Considering the responses I received, I've decided to tear down the greenboard and replace with 5/8th sheetrock. Questions....

1) Being that my ceiling joists are 24" o/c, would it be most advisable to add more support for the sheetrock?

2) If the answer to question 1 is 'yes', please advise on best method to accomplish. (e.g., reduce spacing to 12" o/c by adding 2x4, or other, in between joists)

Many thanks!
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Unread 01-18-2012, 11:05 PM   #8
eagle0001
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Framing ?

Hi all! I am about to install the substrate underlayment in a bathroom remodel and have the following question:

Can new framing (i.e., knee wall/half wall, etc) and the shower curb be fastened on top of the new substrate underlayment or must it be fastened on top of the subfloor prior to installing the substrate underlayment? Hence, the substrate underlayment should be installed around any new framing.

Thanks in advance!
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Last edited by eagle0001; 01-19-2012 at 08:14 AM.
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Unread 01-19-2012, 06:28 AM   #9
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It can be installed on top, but I see no benefit. You would be trading a few straight cuts for drilling a bunch of holes. Cuts are easier. And, there is always the possibility of cracking a tile, plus you made changing out the floor harder for the next guy.
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Unread 01-19-2012, 08:10 AM   #10
eagle0001
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Thanks for the reply Bob. I need to correct my question though...I meant to say "underlayment", not "substrate." I'm so sorry.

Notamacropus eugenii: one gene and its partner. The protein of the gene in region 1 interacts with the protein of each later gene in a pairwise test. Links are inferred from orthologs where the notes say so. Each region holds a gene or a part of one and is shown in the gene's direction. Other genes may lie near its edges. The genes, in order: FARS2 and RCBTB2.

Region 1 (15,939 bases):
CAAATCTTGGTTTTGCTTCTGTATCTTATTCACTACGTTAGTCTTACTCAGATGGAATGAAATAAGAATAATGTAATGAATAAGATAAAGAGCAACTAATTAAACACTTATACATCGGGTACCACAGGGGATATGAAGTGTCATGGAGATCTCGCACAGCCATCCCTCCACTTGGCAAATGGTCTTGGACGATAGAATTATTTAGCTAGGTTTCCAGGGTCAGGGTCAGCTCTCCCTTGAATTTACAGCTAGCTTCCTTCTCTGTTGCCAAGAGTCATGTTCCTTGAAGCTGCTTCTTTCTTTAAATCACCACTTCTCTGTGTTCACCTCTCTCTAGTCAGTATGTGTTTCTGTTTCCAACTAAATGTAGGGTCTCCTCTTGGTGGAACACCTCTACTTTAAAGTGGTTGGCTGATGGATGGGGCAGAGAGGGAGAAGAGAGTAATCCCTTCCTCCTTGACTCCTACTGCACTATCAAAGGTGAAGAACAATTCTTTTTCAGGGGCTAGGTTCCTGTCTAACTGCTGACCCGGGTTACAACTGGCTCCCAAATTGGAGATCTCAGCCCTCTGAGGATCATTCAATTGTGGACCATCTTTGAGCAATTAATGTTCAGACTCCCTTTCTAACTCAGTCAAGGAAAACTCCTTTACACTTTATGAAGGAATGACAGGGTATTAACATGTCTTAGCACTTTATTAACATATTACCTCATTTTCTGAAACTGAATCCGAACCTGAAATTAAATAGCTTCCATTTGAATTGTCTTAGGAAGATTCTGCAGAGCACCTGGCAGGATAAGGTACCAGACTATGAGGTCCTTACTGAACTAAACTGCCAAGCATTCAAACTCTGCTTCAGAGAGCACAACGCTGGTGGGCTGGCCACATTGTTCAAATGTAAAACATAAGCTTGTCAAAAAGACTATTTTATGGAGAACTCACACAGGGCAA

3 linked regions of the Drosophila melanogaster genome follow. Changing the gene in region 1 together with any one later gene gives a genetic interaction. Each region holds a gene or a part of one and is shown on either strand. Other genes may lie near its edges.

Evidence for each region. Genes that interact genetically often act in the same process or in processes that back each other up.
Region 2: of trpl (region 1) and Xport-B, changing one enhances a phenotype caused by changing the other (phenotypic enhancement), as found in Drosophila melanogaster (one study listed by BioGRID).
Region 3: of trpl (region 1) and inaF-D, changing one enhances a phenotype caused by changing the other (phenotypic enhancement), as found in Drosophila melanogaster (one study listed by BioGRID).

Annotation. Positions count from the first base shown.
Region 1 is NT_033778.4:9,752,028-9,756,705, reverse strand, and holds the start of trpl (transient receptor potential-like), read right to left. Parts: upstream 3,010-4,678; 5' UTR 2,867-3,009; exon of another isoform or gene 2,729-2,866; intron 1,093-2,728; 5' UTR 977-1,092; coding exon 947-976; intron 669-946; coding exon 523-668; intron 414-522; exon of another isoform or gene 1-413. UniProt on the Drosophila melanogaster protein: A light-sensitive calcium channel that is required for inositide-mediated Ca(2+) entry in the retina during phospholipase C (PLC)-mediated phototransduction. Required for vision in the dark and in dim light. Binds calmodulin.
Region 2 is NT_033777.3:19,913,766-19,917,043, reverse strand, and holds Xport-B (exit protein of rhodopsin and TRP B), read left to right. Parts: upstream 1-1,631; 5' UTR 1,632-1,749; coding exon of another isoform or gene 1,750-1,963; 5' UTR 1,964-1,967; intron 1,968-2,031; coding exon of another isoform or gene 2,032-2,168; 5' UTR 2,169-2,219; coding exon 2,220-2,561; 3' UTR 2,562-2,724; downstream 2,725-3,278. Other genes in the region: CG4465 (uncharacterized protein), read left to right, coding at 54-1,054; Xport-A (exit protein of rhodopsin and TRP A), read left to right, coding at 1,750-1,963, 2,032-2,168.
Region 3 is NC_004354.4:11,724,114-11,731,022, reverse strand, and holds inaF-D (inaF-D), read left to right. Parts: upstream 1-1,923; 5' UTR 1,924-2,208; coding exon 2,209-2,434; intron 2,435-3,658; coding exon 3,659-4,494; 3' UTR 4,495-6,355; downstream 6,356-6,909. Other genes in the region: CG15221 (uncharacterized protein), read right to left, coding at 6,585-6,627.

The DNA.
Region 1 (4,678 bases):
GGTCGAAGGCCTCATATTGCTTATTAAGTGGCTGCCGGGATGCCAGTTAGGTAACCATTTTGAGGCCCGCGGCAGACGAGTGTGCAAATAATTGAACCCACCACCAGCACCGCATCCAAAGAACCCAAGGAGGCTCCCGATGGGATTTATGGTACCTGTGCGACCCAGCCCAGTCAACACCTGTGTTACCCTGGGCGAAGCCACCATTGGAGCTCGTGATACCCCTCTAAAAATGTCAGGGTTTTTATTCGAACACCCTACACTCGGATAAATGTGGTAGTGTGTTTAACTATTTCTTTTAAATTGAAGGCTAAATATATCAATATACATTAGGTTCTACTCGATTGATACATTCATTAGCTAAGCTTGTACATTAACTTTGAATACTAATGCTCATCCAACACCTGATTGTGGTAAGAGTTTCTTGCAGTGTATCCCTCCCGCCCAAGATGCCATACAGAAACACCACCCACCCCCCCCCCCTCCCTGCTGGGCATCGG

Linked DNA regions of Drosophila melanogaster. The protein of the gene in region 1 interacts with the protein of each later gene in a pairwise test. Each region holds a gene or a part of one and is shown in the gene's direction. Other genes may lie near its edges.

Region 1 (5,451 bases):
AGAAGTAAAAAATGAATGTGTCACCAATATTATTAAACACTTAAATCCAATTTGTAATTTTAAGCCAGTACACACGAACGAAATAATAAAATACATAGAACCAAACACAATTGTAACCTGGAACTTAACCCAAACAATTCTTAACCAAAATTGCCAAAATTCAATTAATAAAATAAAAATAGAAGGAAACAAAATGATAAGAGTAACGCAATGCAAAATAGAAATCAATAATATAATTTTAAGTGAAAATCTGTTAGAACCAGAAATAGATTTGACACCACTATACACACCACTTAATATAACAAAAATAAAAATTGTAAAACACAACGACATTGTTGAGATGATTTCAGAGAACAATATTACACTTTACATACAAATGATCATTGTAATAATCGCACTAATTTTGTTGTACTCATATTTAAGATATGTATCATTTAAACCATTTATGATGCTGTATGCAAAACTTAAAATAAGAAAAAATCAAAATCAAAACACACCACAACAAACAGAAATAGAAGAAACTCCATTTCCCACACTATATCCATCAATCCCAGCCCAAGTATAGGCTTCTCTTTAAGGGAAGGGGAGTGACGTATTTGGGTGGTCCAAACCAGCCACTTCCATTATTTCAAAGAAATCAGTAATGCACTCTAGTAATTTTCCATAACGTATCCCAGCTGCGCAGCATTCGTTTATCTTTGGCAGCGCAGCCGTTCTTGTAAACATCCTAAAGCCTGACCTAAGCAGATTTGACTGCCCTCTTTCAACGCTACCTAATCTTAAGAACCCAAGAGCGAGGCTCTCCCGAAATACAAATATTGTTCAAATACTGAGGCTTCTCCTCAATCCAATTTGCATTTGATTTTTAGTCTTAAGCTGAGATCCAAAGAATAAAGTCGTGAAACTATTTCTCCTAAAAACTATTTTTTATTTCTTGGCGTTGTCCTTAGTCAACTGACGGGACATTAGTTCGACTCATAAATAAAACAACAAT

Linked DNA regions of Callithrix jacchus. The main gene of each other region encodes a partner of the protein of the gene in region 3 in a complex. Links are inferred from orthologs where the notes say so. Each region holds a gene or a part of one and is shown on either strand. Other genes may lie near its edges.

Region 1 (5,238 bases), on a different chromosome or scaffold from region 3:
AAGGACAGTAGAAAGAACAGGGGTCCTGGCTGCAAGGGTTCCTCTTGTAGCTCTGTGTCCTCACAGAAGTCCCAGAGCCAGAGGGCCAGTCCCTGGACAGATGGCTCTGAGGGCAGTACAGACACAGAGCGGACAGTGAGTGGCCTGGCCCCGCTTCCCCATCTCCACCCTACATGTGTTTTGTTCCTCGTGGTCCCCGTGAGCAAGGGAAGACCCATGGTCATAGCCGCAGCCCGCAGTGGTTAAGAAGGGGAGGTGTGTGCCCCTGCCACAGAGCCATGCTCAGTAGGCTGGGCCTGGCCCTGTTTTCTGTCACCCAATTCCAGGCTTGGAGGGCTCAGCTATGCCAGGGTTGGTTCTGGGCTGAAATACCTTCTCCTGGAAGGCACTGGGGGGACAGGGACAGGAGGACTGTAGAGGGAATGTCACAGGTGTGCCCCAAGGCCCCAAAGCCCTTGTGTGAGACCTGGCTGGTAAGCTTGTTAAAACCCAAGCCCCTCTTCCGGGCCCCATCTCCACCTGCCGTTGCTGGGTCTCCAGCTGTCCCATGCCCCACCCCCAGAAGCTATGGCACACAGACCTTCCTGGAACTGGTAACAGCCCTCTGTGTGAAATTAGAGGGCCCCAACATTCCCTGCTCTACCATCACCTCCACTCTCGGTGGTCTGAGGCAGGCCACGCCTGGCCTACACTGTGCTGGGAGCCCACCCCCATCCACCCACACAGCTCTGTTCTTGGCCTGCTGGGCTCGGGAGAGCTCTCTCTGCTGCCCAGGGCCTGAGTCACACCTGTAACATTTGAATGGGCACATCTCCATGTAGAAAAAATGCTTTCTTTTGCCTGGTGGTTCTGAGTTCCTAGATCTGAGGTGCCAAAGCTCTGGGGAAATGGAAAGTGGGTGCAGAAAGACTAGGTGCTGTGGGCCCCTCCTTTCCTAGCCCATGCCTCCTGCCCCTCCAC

Here's more info on my remod...I installed new 3/4" ply subfloor and on top of that I intend to install 1/2" ply, which I, in error, referred to as the "substrate". That being said, can I install new framing and the shower curb on top of the new "underlayment"?

Thanks again!
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Unread 01-19-2012, 08:18 AM   #11
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Rolly, it'll help if you'll ask all your project questions on one thread so folks can see what you're working on and what's been previously asked and answered. We can give it a more generic title any time you'd like.
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Unread 01-19-2012, 08:35 AM   #12
eagle0001
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Understood, CX. Thanks! Please rename my "Greenboard Ceiling" post to "Rolly's Bathroom Remod".

Thanks again!
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Last edited by eagle0001; 01-19-2012 at 08:42 AM. Reason: Additional question.
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Unread 01-19-2012, 09:08 AM   #13
chefwong
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Rolly -

For all ceilings, even *moist* ones like bathrooms, I prefer 5/8" Firecode Sheetrock as it's much stiffer IMO than MR variants.
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Unread 01-19-2012, 10:42 AM   #14
eagle0001
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Thanks Alan. That's comforting to know because I have already tore down the greenboard and installed 5/8" sheetrock.

Thanks again!
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Unread 01-19-2012, 10:52 AM   #15
RaymondJ
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just for completeness, should anyone else happen upon this thread; a decent way i've found is that if you have 24" o.c. ceiling joists, and want 16 or 12 o.c. for mounting ceiling drywall; you can attach thin furring strips perpendicular to the joists at a 12 or 16 o.c. schedule;

if you have a nail gun, that tends to be much simpler and probably cheaper than adding additional joists; especially depending on whatever wiring, plumbing and mechanical situations there may be.